Released to howls of derision from the critics at Cannes, Richard “Donnie Darko” Kelly has been trying to make his sprawling story set in an apocalyptic 2008 make enough sense us laymen can understand what on Earth is going on in his head. It’s been to no avail. Months of work and the removal of subplots later, the two-and-a-half-hour results remain incoherent and indulgent. Lucky for him, there is a smackering of silky smooth style to make up for the lack of bite, but only just enough to put up with Kelly’s pompous thinking that he has sculpted a movie to be long adored like Blade Runner (Ridley Scott, 1982) or even his own Donnie Darko (2002). No chance.
Frenchman Bruce Cauvin’s debut feature is an elusive thriller which will entice and stimulate some, though no doubt frustrate and irritate others. Much less aggressive in its cryptic nature than a David Lynch work like Mulholland Drive or Inland Empire (as review comparison has actually been made so far) Hotel Harabati (De particulier a particulier) sits naturally within the recent history of angular French thrillers such as Hidden (Cache, Michael Haneke) or Lemming (Dominik Moll). The fact that the film’s male lead is played by Laurent Lucas, the star of Lemming and several other similarly thrilling and sometimes elusive films like Harry He’s Here To Help and Who Killed Bambi? also aids this comparative grouping.
Van Wilder, I mean, Ryan Reynolds, proves he can act in the metaphysical directorial debut from seasoned screenwriter John August. A three-time collaborator with Tim Burton and also the writer of the two — ahem — Charlie’s Angels movies, he puts Reynolds at the centre of three stories interconnected by the same cast playing very similar roles. He doesn’t manage to quite clear the final hurdle of making it all come together at the end, but the existential ponderings don’t detract from this being an insightful and rewarding experience.
Wes Anderson’s quirky and understated comedy has given him a reputation of being a filmmaker not suitable to all. He does not draw attention to his humour, rather he puts it on-screen for audiences to take on board or wash over them. This is why many find it hard to digest his offerings despite having varied and interesting characters driven by often bizarre desires. In The Darjeeling Limited he brings together three brothers in India for a spiritually-awakening train ride to their mother. It’s a typical Anderson journey with the terrific trio of Owen Wilson, Adrien Brody and Jason Schwartzman making it a trip to remember.
When Quentin Tarantino’s half of the Grindhouse exploitation movie double bill, namely Death Proof, was finally released in the UK, his promise of an insightful throwback to films of the 1970s fell well short of his claims. Overlong, rambling and a gimmicky narrative undermined his attempts to nod back to the trashy midnight movies of old from a contemporary perspective proved unsuccessful. There was always more hope for Robert Rodriguez’s Planet Terror. His unashamed direction of high octane actioners such as Desperado and From Dusk Till Dawn had a whiff of exploitation in their approach, loading up with over the top set pieces. It transfers perfectly to Planet Terror, but is weighed down by trying too hard to replicate movies from the past.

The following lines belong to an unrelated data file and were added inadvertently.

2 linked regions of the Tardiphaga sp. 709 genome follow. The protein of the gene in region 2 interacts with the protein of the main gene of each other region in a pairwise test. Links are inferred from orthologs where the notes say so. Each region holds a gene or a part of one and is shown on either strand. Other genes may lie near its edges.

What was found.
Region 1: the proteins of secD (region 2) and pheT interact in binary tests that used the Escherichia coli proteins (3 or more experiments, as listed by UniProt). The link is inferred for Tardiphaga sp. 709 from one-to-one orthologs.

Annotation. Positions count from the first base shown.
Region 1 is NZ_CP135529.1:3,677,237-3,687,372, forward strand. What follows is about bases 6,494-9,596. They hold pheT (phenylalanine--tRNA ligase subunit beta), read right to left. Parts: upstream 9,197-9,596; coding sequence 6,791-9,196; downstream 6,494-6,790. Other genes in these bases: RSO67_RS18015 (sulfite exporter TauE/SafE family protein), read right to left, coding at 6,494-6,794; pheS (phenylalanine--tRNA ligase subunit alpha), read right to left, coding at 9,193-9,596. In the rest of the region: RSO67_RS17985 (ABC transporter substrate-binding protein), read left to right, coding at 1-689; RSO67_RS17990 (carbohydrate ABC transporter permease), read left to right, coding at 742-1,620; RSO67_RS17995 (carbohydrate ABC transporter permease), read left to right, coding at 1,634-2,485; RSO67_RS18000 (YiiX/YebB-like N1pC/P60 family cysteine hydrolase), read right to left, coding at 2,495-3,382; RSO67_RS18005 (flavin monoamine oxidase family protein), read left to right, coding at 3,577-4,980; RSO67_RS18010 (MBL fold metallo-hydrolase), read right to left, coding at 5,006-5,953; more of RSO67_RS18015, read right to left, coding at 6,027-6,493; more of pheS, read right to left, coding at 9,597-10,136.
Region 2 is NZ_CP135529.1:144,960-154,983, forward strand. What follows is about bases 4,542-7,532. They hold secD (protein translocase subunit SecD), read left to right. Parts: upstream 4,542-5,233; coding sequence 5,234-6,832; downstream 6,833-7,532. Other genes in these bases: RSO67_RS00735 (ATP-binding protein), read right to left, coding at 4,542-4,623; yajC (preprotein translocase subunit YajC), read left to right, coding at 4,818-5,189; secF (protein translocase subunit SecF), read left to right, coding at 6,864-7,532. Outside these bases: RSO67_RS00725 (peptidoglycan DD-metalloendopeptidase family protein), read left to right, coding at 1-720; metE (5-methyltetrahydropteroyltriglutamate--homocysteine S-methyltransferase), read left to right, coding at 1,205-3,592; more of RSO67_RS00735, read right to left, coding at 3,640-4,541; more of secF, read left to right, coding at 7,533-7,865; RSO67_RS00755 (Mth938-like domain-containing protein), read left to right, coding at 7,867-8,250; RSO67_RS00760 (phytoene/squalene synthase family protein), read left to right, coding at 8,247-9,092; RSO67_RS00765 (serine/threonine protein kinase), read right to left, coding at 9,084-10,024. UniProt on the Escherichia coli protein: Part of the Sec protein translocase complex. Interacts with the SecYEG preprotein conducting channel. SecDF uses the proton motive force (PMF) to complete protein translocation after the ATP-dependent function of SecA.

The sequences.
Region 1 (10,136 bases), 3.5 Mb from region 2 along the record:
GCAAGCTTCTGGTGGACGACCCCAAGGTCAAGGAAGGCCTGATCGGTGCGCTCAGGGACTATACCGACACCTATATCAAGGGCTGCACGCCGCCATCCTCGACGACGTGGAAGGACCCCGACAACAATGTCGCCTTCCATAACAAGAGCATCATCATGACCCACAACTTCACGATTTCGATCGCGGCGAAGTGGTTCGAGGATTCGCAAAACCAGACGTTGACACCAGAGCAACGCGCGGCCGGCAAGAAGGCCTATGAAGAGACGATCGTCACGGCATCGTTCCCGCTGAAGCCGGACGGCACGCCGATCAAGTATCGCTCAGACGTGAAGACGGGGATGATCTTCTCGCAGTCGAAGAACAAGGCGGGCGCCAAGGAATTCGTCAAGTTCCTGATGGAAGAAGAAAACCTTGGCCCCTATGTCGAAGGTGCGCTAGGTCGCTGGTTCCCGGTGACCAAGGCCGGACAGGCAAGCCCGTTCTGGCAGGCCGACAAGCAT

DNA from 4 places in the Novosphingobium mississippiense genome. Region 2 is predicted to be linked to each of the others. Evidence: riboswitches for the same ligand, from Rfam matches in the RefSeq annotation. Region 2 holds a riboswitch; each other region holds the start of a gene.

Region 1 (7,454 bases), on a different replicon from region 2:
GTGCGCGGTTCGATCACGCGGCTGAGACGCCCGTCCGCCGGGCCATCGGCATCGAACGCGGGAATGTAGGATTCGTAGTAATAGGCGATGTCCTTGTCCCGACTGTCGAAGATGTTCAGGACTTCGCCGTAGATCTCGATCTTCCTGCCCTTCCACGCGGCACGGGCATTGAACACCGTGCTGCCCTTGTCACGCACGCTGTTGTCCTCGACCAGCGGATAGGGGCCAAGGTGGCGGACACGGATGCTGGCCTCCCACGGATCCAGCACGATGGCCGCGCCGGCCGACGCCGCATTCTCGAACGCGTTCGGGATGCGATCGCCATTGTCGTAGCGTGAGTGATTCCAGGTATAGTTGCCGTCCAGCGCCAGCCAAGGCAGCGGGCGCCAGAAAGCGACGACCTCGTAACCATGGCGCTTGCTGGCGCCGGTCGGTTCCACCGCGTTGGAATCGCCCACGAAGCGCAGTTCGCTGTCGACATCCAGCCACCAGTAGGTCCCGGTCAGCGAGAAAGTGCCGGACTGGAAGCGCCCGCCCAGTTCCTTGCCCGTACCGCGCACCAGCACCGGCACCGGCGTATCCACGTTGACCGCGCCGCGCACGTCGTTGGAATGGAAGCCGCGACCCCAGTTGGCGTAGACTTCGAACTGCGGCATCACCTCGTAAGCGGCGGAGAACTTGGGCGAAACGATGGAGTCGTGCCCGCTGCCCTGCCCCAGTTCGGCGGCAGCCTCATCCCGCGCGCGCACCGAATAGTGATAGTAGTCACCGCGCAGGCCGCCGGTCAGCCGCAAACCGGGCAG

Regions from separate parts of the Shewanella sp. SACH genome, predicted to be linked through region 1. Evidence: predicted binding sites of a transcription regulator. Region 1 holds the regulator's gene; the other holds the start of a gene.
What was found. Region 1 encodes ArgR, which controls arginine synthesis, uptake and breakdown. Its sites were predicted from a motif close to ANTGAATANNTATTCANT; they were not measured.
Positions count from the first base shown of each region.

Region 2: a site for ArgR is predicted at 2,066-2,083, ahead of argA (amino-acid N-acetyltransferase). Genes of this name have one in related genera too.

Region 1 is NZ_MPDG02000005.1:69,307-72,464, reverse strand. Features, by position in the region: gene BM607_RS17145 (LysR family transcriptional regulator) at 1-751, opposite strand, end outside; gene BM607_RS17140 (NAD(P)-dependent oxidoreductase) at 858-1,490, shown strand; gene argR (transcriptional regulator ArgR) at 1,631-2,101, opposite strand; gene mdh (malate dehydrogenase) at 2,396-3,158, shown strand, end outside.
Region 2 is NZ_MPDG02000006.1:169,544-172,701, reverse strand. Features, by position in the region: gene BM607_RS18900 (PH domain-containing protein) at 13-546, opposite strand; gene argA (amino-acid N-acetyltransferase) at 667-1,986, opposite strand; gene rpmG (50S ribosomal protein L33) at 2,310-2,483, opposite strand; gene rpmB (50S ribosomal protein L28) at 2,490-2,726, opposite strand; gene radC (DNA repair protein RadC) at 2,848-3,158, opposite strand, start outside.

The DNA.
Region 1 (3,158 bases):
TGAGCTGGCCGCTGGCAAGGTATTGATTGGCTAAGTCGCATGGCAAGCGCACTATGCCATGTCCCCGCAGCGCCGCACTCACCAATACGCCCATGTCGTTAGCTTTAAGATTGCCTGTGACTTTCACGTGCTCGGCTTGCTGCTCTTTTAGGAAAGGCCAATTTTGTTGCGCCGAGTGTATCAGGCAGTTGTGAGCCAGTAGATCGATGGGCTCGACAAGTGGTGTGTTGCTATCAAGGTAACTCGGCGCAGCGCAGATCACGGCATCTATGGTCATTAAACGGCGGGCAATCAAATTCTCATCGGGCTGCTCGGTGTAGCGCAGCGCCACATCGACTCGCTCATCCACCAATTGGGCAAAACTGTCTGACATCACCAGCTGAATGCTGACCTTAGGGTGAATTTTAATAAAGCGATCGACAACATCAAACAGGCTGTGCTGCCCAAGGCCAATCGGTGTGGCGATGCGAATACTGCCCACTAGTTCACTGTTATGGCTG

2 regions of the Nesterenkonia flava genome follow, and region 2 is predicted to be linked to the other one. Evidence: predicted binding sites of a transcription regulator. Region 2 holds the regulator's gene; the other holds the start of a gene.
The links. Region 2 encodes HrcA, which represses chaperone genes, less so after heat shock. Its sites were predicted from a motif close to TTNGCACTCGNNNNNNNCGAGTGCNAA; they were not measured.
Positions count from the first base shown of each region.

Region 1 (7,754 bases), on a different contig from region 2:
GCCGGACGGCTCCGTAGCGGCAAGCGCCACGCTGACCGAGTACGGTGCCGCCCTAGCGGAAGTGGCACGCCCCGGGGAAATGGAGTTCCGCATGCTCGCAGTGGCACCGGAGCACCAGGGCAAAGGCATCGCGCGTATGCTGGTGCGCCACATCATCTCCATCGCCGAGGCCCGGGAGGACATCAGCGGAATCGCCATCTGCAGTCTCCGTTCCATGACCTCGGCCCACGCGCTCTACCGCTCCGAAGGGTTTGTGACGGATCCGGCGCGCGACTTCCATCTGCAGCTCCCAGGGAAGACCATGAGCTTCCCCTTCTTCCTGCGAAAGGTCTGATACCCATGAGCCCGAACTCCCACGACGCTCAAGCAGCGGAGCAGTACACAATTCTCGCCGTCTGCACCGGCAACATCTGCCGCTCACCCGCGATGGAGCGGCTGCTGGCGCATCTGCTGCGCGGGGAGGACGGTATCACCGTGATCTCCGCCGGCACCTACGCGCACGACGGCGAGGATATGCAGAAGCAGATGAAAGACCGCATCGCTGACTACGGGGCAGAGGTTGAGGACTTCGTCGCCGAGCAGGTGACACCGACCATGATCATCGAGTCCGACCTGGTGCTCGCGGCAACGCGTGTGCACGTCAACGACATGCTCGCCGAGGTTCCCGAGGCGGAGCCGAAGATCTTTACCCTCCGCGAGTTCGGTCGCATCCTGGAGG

David Cronenberg steps back into the gritty underworld following immense success with A History of Violence (2005) to deliver another satisfying slow burner. It marks a continuing shift away from his once-famous visceral fascination with the flesh and delves further into a more subtle approach to his screen interests. Apart from one scene destined to be crowned another Cronenberg classic, Eastern Promises simmers with fine performances and a glossy exterior to its dark centre.
Political thriller-turned-actioner The Kingdom wants to do two things: make a statement about American foreign policy in the wake of 9/11 and ensure audiences get a dose of gung-ho anti-terrorist action. The result? A laboured investigation into a Saudi Arabian terrorist bombing which seems to be teeing up an incisive assessment of the USA’s desire to be at the forefront of international issues but morphs into a mindless bombs and guns finale. This puerile approach to making people think about issues arising from the Middle East wants to enforce America’s lofty ambitions of being an effective global peacemaker, but distracts from the real issues blighting its War on Terror. I felt sorry for all involved.
Has it really come to this? One of the truly iconic slasher villains is brought back to life in a remake of the John Carpenter’s Halloween (1978). Along with Jason Voorhees and Freddie Kruger, Michael Myers has long been tormenting teenagers to thrill audiences for decades in mindless sequels to the infamous originals. With a couple of grizzly horror movies under his belt in the form of House of 1,000 Corpses and The Devil’s Reject, heavy metal musician-turned-filmmaker Rob Zombie had a stab at a new origins story for Myers. It’s got all the elements of the horror classic, but none of the lasting character that made it so popular.